A challenge we hear about practicing gratitude during this pandemic is the number of employees who have been forced to work remotely. How am I supposed to thank people now? The good news is there are online systems or apps that have been developed to facilitate team-based gratitude called social recognition systems.

A research team from the University of Washington, MIT, and Microsoft Corporation found that “appreciation systems—a genre of messaging and microblogging systems that mediate digital expressions of appreciation in the workplace—have become widely adopted in recent years.” Some 35% of companies were using some form of online peer recognition system before this crisis, with social recognition overtaking top-down efforts, and this will only increase in this new world of social distancing.

Social recognition systems can help build bonds outside of immediate teams, break down silos, and help workers in different locations feel more connected to one another. In addition, the more we can do to recognize and appreciate the small efforts of our remote team members, the more we help them feel included in the bigger team. Of course, managers shouldn’t just leave this to their teams to do peer- to-peer, but rather should participate in the system as well.

The researchers found “thanks” messages in social recognition systems are most often sent to co-workers outside of one’s own team—breaking down silos. Employees said they specifically wanted the other team member’s manager to see the thanks they were sending, “and most managers do report seeing the messages and mentioning them to team members,” the report said.

Another benefit of these programs is they allow leaders to record and track data to identify top performers who wow clients or other team members regularly. Leaders can then spend more time with these employees and learn how they are able to maintain enthusiasm to serve customers during challenging times.

At Bonusly, which has offices in Colorado and New York as well as remote employees around the world, each employee is given a budget and asked to find ways to celebrate other team members through the year. When a colleague does express gratitude to another for doing something valuable, the entire team is notified on a dashboard and gets a chance to join in on the celebration. To make sure everyone knows of the great work that’s going on—despite the distance that separates them—they maintain an online dashboard that displays all the gratitude that happens during the day. They are trying to encourage more expressions of thanks by putting power into the hands of everyone, making gratitude more visible, frequently offered, and specific to what matters most. (And no, if you’re wondering, employees don’t get to keep any money they don’t use.)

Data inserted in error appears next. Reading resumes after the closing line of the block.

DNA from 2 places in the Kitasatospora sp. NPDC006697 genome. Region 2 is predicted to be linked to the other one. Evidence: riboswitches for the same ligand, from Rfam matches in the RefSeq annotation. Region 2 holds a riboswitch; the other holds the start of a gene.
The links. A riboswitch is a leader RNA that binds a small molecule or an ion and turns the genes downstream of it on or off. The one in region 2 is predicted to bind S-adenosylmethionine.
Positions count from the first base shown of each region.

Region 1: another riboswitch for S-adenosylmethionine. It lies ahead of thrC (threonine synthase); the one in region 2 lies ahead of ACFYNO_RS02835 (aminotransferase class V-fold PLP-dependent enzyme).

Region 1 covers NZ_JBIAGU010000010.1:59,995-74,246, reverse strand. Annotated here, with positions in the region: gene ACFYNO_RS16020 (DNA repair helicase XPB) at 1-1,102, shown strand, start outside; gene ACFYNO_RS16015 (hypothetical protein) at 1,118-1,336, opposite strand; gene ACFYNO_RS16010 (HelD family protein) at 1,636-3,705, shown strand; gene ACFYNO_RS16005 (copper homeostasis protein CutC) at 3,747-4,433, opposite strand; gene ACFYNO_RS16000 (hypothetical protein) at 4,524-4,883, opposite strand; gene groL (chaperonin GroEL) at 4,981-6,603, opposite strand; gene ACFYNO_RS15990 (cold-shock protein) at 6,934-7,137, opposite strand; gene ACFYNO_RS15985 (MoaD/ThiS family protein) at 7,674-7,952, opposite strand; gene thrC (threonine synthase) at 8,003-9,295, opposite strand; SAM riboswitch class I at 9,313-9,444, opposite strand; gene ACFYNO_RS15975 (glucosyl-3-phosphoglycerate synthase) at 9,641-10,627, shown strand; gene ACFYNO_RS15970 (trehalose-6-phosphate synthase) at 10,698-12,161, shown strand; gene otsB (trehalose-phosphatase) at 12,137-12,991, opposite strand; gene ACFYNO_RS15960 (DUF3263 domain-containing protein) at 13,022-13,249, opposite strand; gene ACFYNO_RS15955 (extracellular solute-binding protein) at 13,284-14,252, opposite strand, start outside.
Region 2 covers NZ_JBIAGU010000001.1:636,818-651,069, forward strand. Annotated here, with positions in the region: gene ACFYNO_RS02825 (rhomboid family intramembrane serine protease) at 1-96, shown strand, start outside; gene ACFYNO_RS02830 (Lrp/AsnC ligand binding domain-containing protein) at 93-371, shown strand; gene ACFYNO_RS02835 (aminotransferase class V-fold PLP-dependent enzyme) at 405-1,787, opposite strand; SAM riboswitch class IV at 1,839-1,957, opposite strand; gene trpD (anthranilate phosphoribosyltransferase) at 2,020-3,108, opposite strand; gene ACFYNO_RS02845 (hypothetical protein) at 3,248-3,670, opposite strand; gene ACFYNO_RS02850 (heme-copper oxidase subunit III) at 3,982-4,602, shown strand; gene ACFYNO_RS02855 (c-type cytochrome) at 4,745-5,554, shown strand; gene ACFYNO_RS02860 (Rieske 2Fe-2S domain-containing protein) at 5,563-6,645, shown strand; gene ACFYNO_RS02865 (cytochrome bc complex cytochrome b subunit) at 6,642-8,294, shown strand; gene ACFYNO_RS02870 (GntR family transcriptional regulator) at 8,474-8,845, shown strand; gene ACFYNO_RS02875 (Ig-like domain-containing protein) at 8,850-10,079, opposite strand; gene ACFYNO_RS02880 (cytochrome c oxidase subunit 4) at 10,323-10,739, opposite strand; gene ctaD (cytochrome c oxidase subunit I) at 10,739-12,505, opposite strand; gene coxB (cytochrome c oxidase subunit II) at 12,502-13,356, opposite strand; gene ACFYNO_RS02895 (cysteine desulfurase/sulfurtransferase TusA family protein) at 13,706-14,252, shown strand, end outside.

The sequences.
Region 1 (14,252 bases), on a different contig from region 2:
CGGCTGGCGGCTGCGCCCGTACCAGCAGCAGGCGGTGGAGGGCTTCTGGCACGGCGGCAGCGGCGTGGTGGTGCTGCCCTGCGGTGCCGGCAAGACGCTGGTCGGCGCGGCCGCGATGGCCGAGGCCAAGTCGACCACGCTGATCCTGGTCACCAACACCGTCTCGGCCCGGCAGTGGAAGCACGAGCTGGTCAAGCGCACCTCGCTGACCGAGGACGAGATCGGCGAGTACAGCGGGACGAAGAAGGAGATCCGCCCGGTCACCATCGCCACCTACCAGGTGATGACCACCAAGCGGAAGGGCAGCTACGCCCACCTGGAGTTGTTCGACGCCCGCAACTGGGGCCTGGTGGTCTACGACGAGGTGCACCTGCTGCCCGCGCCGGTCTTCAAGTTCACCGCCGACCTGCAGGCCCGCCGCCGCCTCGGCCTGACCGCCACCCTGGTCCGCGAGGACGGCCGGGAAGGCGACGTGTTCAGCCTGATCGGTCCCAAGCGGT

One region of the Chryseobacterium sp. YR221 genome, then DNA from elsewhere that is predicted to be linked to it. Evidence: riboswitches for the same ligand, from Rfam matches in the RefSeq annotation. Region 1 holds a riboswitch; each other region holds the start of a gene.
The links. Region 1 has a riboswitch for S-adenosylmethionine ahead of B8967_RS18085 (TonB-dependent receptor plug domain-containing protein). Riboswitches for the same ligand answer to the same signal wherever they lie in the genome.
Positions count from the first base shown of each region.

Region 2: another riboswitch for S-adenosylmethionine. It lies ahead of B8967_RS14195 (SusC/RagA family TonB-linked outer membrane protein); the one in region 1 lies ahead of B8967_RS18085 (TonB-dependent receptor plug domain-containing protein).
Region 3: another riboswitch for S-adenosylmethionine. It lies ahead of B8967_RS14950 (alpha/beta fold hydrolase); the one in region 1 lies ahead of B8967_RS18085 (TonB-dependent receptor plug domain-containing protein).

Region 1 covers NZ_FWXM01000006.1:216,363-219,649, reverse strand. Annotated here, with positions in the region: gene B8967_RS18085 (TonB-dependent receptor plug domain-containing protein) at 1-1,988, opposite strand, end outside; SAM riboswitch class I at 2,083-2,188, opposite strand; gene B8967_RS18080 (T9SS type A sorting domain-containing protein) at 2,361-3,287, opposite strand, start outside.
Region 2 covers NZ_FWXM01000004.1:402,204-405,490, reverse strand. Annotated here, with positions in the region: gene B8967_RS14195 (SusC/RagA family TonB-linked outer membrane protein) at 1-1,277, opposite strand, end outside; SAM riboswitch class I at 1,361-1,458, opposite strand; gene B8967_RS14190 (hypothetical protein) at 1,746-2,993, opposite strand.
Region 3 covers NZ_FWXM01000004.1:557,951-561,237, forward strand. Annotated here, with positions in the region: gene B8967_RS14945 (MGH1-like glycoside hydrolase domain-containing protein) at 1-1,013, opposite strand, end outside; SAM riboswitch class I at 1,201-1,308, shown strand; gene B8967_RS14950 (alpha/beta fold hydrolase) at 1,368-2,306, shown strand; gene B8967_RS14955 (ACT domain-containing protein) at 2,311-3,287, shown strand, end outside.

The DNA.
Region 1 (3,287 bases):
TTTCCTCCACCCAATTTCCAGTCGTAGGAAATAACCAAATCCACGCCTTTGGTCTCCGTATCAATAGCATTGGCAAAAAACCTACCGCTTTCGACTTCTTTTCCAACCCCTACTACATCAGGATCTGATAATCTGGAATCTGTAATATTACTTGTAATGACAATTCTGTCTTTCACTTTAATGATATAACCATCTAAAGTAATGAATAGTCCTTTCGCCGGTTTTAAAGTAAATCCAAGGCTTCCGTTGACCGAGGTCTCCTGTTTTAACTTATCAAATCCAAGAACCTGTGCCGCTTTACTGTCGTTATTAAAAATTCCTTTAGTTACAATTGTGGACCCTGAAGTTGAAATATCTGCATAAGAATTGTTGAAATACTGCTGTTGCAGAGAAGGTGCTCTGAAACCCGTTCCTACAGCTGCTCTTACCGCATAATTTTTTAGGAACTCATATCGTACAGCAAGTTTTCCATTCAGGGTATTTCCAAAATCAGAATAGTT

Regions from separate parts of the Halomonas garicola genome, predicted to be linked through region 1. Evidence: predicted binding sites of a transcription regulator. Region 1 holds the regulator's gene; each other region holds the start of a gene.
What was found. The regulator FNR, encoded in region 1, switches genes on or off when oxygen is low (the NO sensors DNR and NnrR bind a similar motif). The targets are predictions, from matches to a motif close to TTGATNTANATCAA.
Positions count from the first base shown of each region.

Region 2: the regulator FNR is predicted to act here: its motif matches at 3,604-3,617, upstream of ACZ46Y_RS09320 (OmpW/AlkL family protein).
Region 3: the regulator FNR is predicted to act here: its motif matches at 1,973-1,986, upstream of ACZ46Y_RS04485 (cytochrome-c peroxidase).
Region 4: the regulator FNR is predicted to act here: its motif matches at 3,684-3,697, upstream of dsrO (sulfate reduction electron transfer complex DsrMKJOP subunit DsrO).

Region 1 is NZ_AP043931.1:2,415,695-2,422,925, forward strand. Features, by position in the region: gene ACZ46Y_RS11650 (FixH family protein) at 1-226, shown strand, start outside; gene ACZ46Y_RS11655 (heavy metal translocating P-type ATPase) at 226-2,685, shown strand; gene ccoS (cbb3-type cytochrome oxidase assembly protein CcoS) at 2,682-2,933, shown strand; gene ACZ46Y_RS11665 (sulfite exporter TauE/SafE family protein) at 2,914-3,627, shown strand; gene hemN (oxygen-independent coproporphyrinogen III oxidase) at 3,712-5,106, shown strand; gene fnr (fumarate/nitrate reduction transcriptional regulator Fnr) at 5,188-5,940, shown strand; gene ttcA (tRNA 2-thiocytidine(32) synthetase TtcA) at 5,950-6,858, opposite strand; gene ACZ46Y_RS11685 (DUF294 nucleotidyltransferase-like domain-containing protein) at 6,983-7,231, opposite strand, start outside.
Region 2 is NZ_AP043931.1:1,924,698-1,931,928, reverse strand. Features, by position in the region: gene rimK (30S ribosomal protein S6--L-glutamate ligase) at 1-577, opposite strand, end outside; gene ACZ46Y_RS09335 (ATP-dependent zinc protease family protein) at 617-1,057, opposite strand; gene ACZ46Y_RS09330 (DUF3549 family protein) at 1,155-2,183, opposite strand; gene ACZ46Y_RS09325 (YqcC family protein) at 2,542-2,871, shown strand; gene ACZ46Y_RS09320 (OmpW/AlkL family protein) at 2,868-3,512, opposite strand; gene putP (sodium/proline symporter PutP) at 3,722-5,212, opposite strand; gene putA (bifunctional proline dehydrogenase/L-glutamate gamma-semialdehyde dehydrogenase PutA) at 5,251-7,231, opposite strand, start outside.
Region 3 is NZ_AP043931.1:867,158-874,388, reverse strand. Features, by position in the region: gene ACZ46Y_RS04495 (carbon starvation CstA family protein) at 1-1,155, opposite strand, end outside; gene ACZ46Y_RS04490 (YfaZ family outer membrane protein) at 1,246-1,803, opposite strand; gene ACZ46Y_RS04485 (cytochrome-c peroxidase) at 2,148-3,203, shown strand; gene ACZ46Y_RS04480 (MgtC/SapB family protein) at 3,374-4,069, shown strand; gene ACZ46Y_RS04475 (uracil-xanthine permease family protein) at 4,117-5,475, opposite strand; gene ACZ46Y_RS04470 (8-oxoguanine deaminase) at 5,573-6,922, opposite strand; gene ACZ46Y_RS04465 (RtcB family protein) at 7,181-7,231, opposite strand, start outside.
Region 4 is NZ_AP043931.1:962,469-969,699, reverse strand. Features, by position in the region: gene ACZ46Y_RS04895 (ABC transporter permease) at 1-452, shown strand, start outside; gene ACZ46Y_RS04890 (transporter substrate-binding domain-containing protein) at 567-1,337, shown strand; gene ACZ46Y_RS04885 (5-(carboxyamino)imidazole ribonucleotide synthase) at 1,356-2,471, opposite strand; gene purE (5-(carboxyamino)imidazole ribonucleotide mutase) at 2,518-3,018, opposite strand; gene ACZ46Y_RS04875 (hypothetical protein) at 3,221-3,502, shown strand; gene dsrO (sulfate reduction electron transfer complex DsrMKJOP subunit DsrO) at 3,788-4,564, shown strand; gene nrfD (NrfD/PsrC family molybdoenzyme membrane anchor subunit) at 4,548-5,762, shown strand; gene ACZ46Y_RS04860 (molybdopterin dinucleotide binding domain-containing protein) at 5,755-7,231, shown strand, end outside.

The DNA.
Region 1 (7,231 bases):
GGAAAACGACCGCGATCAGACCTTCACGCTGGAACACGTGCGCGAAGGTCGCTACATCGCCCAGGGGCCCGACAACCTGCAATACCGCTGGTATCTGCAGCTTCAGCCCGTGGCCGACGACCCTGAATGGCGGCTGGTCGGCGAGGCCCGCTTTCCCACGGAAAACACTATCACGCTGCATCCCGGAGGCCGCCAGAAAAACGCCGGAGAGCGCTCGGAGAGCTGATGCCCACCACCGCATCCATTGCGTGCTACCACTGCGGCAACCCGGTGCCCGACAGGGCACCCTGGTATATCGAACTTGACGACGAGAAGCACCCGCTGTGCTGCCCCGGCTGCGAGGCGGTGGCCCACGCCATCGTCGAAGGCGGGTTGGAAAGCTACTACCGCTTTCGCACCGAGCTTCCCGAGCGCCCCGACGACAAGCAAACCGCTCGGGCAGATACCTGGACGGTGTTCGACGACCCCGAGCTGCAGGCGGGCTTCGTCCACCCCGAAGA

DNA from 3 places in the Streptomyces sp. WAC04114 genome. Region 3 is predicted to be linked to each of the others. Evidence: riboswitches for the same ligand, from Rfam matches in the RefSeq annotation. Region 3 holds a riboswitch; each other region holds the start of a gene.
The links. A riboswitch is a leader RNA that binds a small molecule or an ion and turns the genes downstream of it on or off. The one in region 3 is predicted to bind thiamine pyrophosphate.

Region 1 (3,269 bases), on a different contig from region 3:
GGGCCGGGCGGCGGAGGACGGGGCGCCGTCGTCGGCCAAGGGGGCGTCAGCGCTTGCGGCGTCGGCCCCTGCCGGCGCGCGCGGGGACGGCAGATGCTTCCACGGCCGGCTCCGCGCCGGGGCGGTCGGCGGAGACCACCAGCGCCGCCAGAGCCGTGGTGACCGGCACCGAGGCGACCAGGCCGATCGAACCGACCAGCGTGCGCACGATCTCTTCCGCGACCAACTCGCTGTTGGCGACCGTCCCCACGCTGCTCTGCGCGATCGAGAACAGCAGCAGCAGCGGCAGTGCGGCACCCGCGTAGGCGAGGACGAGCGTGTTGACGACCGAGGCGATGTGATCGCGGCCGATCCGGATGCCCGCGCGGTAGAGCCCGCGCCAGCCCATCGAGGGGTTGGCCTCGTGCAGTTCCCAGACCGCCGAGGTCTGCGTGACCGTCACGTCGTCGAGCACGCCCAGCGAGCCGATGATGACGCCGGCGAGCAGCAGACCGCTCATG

Of course, it’s not necessary to use a commercially designed program. At our company, The Culture Works, everyone is now working remotely, and we use a Slack channel for collaboration and gratitude. Typically, Slack is used for work sharing, but we’ve found it’s a terrific resource for thanks as well. The channel buzzes all day with messages as our teammates cheer each other’s successes, and there is a pile-on effect as people chime in with their congratulations in real time. This has been a terrific way to keep our remote and gig employees connected. For instance, when our web developer Bryce recently completed an upgrade that allowed for the automated fulfillment of orders (instead of the manual way we’d been doing things), the Slack channel went wild with members of the team thanking him and telling him specifically how that would impact their jobs and free them up to do other work.

Regular gratitude for small wins for your remote employees doesn’t have to be expensive and doesn’t have to be time- consuming, but it does have to be regular and always tied to one of the values you most cherish in your team.

About the Authors: Adrian Gostick and Chester Elton are the New York Times bestselling authors of Leading with Gratitude, The Carrot Principle, and All In. They own the global training company The Culture Works and work with organizations around the world to address employee engagement issues. Learn more at